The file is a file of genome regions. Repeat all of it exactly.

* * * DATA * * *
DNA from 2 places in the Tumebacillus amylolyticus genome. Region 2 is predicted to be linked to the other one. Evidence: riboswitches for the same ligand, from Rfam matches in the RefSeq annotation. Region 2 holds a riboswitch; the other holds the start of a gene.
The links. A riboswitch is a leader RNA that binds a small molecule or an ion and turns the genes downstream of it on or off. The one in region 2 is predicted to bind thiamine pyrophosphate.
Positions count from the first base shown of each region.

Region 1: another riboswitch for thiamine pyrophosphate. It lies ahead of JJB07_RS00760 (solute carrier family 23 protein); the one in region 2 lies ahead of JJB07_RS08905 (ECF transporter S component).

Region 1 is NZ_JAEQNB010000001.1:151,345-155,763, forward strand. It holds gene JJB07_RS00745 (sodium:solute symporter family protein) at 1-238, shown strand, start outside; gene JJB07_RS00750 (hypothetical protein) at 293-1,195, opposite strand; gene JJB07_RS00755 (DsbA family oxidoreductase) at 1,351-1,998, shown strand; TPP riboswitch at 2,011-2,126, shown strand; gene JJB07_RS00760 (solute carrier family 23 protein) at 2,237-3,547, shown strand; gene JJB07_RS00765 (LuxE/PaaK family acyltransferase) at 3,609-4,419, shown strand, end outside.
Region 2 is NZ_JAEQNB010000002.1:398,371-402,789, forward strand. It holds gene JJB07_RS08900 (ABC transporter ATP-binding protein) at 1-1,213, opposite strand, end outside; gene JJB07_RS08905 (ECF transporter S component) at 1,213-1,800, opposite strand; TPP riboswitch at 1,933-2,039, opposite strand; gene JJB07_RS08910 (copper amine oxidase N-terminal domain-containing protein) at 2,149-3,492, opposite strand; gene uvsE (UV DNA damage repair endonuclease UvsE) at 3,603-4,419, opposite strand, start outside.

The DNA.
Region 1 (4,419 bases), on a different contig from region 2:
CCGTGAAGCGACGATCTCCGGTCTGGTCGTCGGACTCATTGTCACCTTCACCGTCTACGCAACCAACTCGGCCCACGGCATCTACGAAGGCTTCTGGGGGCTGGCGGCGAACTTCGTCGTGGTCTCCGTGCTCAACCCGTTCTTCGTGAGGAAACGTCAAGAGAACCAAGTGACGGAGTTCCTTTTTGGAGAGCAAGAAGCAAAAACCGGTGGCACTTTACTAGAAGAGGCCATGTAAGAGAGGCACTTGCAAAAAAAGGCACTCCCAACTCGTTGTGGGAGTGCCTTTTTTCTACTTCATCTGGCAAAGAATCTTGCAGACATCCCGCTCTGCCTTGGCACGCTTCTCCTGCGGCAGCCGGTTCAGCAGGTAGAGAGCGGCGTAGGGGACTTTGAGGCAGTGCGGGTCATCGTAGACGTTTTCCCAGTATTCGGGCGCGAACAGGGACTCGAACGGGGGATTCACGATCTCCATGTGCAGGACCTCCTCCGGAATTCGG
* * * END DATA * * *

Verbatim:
DNA from 2 places in the Tumebacillus amylolyticus genome. Region 2 is predicted to be linked to the other one. Evidence: riboswitches for the same ligand, from Rfam matches in the RefSeq annotation. Region 2 holds a riboswitch; the other holds the start of a gene.
The links. A riboswitch is a leader RNA that binds a small molecule or an ion and turns the genes downstream of it on or off. The one in region 2 is predicted to bind thiamine pyrophosphate.
Positions count from the first base shown of each region.

Region 1: another riboswitch for thiamine pyrophosphate. It lies ahead of JJB07_RS00760 (solute carrier family 23 protein); the one in region 2 lies ahead of JJB07_RS08905 (ECF transporter S component).

Region 1 is NZ_JAEQNB010000001.1:151,345-155,763, forward strand. It holds gene JJB07_RS00745 (sodium:solute symporter family protein) at 1-238, shown strand, start outside; gene JJB07_RS00750 (hypothetical protein) at 293-1,195, opposite strand; gene JJB07_RS00755 (DsbA family oxidoreductase) at 1,351-1,998, shown strand; TPP riboswitch at 2,011-2,126, shown strand; gene JJB07_RS00760 (solute carrier family 23 protein) at 2,237-3,547, shown strand; gene JJB07_RS00765 (LuxE/PaaK family acyltransferase) at 3,609-4,419, shown strand, end outside.
Region 2 is NZ_JAEQNB010000002.1:398,371-402,789, forward strand. It holds gene JJB07_RS08900 (ABC transporter ATP-binding protein) at 1-1,213, opposite strand, end outside; gene JJB07_RS08905 (ECF transporter S component) at 1,213-1,800, opposite strand; TPP riboswitch at 1,933-2,039, opposite strand; gene JJB07_RS08910 (copper amine oxidase N-terminal domain-containing protein) at 2,149-3,492, opposite strand; gene uvsE (UV DNA damage repair endonuclease UvsE) at 3,603-4,419, opposite strand, start outside.

The DNA.
Region 1 (4,419 bases), on a different contig from region 2:
CCGTGAAGCGACGATCTCCGGTCTGGTCGTCGGACTCATTGTCACCTTCACCGTCTACGCAACCAACTCGGCCCACGGCATCTACGAAGGCTTCTGGGGGCTGGCGGCGAACTTCGTCGTGGTCTCCGTGCTCAACCCGTTCTTCGTGAGGAAACGTCAAGAGAACCAAGTGACGGAGTTCCTTTTTGGAGAGCAAGAAGCAAAAACCGGTGGCACTTTACTAGAAGAGGCCATGTAAGAGAGGCACTTGCAAAAAAAGGCACTCCCAACTCGTTGTGGGAGTGCCTTTTTTCTACTTCATCTGGCAAAGAATCTTGCAGACATCCCGCTCTGCCTTGGCACGCTTCTCCTGCGGCAGCCGGTTCAGCAGGTAGAGAGCGGCGTAGGGGACTTTGAGGCAGTGCGGGTCATCGTAGACGTTTTCCCAGTATTCGGGCGCGAACAGGGACTCGAACGGGGGATTCACGATCTCCATGTGCAGGACCTCCTCCGGAATTCGG